A group of project developers have challenged academics’ claims that cookstove projects are being over-credited, in an open letter published on Monday, mirroring public debates around voluntary REDD+ credits.
Integrity Global Partners (IGP) has formed strategic partnerships with project developer Energy Changes and trading firm Gaia Environment to finance restoration and conservation projects, with a primary focus on Africa, it announced Monday.
Standard body The Carbon Trust is ditching its carbon neutral label for products and replacing it with marks that focus on emissions reductions and comparisons of carbon footprints.
None of the world’s largest 26 banks disclosed the share of total finance directed towards climate solutions in the last year, according to analysis from a research initiative, with most of them yet to commit to wean off financing new coal assets.
The shipping of CO2 is poised for significant growth by 2030 as the global carbon capture, utilisation, and storage (CCUS) market expands, according to analysts.

A global panel of scientists and experts on Monday sounded a planet-wide alarm over the staggering economic and environmental cost of invasive species in a report that has been approved by 143 governments.
Most G20 members still have insufficient policies on nature-related corporate impact, according to new research by disclosure organisation CDP, with the body outlining 10 high-level principles policymakers should adopt to close the current gap.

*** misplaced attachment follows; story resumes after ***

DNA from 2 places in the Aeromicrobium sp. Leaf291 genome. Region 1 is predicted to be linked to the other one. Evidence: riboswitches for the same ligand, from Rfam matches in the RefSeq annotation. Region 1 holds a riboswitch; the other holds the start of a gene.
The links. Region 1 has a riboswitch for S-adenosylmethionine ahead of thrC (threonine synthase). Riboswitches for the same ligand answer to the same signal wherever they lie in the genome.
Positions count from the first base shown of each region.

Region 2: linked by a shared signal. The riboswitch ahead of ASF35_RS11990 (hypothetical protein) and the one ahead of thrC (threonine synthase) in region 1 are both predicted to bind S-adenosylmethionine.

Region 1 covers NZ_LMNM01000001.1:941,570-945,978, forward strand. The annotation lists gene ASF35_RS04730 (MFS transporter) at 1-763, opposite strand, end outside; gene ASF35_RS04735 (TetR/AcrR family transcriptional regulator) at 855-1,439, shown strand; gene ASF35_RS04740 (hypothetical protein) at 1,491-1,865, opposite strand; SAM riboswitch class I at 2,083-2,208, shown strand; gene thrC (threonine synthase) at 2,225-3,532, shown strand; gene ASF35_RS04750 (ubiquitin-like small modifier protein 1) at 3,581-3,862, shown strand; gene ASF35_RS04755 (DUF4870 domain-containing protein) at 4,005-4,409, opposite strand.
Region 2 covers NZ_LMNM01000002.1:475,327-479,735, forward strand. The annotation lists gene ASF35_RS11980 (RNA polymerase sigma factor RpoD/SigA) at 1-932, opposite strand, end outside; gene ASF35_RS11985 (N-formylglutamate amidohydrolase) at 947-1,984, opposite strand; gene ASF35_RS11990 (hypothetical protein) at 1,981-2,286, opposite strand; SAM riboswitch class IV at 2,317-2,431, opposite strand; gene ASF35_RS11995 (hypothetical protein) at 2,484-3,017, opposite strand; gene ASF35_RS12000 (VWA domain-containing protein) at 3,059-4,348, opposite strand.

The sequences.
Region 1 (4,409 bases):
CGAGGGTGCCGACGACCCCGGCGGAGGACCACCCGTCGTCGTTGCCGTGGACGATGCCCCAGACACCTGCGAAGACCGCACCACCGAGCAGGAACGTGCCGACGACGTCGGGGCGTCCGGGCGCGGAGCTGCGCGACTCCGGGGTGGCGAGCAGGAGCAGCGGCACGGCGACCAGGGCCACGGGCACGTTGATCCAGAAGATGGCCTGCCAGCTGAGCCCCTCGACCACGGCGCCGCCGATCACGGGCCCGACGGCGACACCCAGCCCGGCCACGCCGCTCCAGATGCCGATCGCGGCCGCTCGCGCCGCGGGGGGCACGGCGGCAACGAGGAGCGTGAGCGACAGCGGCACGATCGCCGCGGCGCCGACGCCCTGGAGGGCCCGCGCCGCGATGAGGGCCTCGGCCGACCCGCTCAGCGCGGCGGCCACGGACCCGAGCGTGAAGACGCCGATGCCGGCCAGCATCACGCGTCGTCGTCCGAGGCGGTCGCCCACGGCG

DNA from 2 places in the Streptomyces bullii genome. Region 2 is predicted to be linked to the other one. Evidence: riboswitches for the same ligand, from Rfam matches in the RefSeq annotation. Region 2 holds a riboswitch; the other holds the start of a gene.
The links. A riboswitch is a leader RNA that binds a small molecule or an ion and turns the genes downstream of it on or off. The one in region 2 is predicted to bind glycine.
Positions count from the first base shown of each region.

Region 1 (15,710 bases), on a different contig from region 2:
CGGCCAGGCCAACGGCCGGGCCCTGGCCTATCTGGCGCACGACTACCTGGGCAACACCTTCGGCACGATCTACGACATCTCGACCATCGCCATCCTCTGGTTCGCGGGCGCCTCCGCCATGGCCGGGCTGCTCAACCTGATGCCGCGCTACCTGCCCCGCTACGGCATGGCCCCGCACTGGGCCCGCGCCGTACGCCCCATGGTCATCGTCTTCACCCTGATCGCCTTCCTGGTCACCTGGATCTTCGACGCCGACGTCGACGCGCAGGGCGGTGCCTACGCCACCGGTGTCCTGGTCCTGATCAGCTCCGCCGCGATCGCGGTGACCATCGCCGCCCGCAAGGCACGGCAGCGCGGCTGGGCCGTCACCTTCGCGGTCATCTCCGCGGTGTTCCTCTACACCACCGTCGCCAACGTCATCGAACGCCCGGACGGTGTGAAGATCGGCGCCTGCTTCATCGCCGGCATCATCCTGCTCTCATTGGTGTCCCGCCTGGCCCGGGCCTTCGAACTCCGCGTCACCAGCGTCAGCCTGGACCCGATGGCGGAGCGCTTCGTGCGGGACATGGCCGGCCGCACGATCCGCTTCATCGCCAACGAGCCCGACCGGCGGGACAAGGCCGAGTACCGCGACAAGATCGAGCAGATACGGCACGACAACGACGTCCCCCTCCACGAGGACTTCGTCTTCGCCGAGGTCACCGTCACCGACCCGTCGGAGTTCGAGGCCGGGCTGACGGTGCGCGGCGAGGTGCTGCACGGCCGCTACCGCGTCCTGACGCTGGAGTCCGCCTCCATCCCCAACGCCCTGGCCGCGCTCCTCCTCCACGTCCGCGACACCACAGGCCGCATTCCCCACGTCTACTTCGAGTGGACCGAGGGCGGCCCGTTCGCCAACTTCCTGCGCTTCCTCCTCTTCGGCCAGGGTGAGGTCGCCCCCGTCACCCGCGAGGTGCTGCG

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Argus North American Biofuels, LCFS & Carbon Markets Summit – Sep. 11-13, Monterey, CA: Join 600+ key government representatives and industry stakeholders from across the entire biofuels value chain and carbon markets sector for three days of networking and knowledge exchange. Hear from leading policy makers from California, Oregon, Washington, Canada’s ECCC, Alberta, and British Columbia and industry experts from LanzaJet, BMW of North America, Morgan Stanley, Chevron, Southwest, Mercuria, Radicle, Phillips 66 and more. Take advantage of this opportunity to gather the latest policy and market insights and reconnect with industry peers. Learn more here.
North America Climate Summit – Sep. 19-21, New York City: The International Emissions Trading Association (IETA) looks forward to welcoming delegates to our flagship North America Climate Summit (NACS) 2023, an official accredited event of New York Climate Week 2023 and the UN General Assembly 2023. The Summit is the ideal forum to take stock of the world’s evolving net zero landscape and clean growth opportunities, and a zoom into North America. Hear from policymakers, business leaders and innovators who are leading the pack in building, scaling and collaborating on carbon pricing and markets for net zero. Register here
Carbon Pulse has teamed up with CME Group to provide its clients with regular updates on the global carbon markets. Check out these briefs for the latest insights on pressing trends and events impacting markets, published every other week. Registration required
Double effort – Denmark became the sixth nation to announce a pledge for the Green Climate Fund’s second replenishment, joining Czechia, Austria, Germany, Monaco, and Canada, adding $232 mln. The body said it welcomed the European country’s significant contribution increase, doubling its total contributions to $424 mln. The Fund’s pledging conference will take place on Oct. 5, 2023 in Bonn, Germany. The event’s hosts are by far the largest contributors to the GCF so far, with nearly $5 mln pledged. Carbon Pulse’s tracker of all pledges can be found here.